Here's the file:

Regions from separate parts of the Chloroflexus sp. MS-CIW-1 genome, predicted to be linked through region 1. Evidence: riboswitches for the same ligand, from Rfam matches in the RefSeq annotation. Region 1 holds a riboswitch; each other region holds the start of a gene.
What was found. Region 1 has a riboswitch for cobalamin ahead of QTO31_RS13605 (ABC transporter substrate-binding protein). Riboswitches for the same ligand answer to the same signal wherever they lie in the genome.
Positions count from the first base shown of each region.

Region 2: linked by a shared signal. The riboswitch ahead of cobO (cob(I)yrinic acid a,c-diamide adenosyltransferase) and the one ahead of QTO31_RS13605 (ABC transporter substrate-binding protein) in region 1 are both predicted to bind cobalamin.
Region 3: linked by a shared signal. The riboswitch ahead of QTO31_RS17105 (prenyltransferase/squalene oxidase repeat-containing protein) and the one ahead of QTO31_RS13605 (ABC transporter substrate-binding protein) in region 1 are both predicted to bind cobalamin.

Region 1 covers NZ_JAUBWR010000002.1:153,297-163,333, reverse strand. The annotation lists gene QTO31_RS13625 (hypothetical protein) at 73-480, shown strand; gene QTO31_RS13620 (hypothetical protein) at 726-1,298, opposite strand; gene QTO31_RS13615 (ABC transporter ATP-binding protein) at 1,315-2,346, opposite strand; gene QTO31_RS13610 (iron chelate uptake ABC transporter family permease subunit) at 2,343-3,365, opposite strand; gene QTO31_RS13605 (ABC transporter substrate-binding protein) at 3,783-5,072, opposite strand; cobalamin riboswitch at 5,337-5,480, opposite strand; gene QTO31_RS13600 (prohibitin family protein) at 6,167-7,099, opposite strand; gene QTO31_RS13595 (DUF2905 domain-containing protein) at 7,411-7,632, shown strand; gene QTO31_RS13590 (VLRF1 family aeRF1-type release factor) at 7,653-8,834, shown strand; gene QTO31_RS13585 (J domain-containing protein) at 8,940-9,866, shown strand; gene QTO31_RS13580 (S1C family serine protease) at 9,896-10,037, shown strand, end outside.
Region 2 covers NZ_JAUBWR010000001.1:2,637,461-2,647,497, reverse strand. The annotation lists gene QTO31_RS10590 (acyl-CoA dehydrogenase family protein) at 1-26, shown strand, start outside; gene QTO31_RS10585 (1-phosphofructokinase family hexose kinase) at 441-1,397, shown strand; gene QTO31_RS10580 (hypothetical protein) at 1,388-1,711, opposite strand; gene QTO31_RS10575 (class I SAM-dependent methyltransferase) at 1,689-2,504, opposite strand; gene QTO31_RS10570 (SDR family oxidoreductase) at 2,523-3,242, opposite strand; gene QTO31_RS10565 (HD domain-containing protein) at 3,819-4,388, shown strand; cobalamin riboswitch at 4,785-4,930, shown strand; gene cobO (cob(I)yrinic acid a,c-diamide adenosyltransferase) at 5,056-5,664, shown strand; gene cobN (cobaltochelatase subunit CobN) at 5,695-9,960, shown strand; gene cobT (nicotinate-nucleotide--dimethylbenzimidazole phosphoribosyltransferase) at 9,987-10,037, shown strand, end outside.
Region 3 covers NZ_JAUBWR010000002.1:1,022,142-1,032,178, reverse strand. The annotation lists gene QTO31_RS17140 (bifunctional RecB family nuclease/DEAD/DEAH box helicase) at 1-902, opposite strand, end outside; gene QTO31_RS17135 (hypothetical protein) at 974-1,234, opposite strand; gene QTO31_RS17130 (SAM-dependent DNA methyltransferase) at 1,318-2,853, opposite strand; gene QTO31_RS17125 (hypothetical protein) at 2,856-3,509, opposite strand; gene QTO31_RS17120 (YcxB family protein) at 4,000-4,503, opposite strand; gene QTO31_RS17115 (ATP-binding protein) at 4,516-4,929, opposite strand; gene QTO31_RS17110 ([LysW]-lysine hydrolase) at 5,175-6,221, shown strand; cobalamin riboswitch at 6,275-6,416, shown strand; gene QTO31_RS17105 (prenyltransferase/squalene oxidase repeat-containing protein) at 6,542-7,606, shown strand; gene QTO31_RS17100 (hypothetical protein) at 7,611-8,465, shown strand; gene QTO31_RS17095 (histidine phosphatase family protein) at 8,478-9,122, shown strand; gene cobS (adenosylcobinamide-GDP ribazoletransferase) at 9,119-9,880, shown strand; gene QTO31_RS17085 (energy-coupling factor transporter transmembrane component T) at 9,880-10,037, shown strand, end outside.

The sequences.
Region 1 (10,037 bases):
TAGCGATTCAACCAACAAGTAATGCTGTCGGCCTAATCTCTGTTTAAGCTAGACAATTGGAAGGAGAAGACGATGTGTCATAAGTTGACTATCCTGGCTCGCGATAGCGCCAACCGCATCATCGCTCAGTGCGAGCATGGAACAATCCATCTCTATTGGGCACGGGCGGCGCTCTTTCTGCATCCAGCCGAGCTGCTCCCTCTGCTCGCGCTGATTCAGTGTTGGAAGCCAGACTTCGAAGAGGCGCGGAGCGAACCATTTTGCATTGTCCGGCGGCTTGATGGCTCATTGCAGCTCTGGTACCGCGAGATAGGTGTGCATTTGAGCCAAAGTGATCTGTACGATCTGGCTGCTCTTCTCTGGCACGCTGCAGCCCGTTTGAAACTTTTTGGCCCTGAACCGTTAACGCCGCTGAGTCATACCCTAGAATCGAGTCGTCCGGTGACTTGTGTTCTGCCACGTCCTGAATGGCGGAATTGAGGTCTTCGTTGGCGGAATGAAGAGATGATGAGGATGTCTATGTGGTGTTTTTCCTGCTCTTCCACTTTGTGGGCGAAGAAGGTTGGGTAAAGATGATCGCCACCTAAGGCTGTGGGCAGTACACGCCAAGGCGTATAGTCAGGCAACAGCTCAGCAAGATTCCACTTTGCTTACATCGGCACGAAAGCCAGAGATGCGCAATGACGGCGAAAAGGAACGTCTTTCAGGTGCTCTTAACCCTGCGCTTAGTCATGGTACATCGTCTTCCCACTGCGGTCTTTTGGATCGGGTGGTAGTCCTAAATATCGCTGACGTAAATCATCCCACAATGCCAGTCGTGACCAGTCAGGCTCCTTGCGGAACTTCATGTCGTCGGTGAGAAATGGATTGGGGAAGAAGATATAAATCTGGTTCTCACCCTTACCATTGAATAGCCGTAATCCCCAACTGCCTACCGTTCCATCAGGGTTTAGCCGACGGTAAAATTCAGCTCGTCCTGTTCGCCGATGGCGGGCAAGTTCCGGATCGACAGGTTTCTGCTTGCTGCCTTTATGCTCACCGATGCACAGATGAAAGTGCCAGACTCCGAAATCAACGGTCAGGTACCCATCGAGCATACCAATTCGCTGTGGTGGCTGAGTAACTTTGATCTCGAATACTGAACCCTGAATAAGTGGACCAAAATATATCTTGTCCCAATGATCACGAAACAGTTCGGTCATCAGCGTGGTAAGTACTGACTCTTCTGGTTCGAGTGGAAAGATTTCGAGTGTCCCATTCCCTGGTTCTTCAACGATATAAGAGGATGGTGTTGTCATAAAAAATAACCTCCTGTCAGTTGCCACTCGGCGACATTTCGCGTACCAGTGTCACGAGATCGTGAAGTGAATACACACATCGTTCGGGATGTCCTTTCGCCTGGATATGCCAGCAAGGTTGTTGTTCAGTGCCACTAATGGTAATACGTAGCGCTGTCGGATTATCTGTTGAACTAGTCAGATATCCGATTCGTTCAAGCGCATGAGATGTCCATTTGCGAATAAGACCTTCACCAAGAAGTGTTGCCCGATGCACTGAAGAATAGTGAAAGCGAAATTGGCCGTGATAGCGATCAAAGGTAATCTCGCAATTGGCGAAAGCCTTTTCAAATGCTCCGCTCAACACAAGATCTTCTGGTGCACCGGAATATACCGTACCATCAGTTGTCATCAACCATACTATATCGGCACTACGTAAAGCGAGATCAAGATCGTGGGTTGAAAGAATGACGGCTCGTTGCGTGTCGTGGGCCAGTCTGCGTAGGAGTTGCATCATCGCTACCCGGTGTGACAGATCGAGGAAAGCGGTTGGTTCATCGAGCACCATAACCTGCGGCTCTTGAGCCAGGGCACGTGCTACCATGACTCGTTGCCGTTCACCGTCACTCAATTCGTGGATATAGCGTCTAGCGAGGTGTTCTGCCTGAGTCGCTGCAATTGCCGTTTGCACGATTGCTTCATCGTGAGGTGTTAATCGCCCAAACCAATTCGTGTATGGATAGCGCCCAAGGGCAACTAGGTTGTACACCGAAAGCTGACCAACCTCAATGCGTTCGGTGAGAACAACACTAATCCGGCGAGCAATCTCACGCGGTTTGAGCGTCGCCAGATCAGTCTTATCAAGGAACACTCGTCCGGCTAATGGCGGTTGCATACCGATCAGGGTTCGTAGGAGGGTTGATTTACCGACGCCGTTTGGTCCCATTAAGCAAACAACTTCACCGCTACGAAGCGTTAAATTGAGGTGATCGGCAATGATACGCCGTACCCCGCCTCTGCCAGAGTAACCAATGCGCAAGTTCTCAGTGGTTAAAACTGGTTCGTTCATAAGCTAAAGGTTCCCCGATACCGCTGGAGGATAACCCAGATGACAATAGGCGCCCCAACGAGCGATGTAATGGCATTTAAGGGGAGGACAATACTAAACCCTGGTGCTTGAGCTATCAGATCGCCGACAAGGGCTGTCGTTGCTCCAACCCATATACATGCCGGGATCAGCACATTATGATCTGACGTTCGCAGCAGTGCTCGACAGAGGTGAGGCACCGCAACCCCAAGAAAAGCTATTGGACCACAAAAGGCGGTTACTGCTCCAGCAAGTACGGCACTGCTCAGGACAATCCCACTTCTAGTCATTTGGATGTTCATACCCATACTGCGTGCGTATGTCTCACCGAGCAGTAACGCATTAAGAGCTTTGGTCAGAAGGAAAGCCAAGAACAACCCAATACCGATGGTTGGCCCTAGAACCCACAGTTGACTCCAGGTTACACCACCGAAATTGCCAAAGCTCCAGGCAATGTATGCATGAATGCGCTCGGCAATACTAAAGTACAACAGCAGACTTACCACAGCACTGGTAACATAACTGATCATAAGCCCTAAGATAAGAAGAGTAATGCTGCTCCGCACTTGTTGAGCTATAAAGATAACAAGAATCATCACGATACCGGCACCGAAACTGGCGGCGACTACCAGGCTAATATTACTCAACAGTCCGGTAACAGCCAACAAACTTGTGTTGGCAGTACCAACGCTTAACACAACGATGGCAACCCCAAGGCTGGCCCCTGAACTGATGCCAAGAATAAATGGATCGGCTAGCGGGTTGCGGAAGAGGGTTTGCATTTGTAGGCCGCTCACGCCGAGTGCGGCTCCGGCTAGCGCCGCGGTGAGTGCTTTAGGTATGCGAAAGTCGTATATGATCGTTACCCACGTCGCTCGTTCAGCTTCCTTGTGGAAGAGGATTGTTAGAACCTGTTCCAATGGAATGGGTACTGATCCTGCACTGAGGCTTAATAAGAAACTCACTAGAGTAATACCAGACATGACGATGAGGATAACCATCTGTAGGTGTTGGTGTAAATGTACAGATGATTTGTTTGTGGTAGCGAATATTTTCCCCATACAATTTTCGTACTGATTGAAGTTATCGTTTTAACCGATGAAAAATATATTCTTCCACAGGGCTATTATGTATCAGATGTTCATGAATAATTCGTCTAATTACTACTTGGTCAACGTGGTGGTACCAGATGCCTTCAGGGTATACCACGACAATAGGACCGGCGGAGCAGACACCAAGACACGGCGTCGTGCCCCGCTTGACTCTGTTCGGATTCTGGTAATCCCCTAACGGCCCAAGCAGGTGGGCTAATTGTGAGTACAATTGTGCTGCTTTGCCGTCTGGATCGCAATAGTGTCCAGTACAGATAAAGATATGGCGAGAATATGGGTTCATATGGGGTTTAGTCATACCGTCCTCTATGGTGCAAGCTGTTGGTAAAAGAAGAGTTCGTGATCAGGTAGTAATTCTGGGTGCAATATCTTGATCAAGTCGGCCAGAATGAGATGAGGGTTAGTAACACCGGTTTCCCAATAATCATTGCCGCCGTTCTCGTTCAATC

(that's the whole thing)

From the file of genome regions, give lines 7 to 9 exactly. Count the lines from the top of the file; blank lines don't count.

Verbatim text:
Region 2 covers NZ_JAUBWR010000001.1:2,637,461-2,647,497, reverse strand. The annotation lists gene QTO31_RS10590 (acyl-CoA dehydrogenase family protein) at 1-26, shown strand, start outside; gene QTO31_RS10585 (1-phosphofructokinase family hexose kinase) at 441-1,397, shown strand; gene QTO31_RS10580 (hypothetical protein) at 1,388-1,711, opposite strand; gene QTO31_RS10575 (class I SAM-dependent methyltransferase) at 1,689-2,504, opposite strand; gene QTO31_RS10570 (SDR family oxidoreductase) at 2,523-3,242, opposite strand; gene QTO31_RS10565 (HD domain-containing protein) at 3,819-4,388, shown strand; cobalamin riboswitch at 4,785-4,930, shown strand; gene cobO (cob(I)yrinic acid a,c-diamide adenosyltransferase) at 5,056-5,664, shown strand; gene cobN (cobaltochelatase subunit CobN) at 5,695-9,960, shown strand; gene cobT (nicotinate-nucleotide--dimethylbenzimidazole phosphoribosyltransferase) at 9,987-10,037, shown strand, end outside.
Region 3 covers NZ_JAUBWR010000002.1:1,022,142-1,032,178, reverse strand. The annotation lists gene QTO31_RS17140 (bifunctional RecB family nuclease/DEAD/DEAH box helicase) at 1-902, opposite strand, end outside; gene QTO31_RS17135 (hypothetical protein) at 974-1,234, opposite strand; gene QTO31_RS17130 (SAM-dependent DNA methyltransferase) at 1,318-2,853, opposite strand; gene QTO31_RS17125 (hypothetical protein) at 2,856-3,509, opposite strand; gene QTO31_RS17120 (YcxB family protein) at 4,000-4,503, opposite strand; gene QTO31_RS17115 (ATP-binding protein) at 4,516-4,929, opposite strand; gene QTO31_RS17110 ([LysW]-lysine hydrolase) at 5,175-6,221, shown strand; cobalamin riboswitch at 6,275-6,416, shown strand; gene QTO31_RS17105 (prenyltransferase/squalene oxidase repeat-containing protein) at 6,542-7,606, shown strand; gene QTO31_RS17100 (hypothetical protein) at 7,611-8,465, shown strand; gene QTO31_RS17095 (histidine phosphatase family protein) at 8,478-9,122, shown strand; gene cobS (adenosylcobinamide-GDP ribazoletransferase) at 9,119-9,880, shown strand; gene QTO31_RS17085 (energy-coupling factor transporter transmembrane component T) at 9,880-10,037, shown strand, end outside.

The sequences.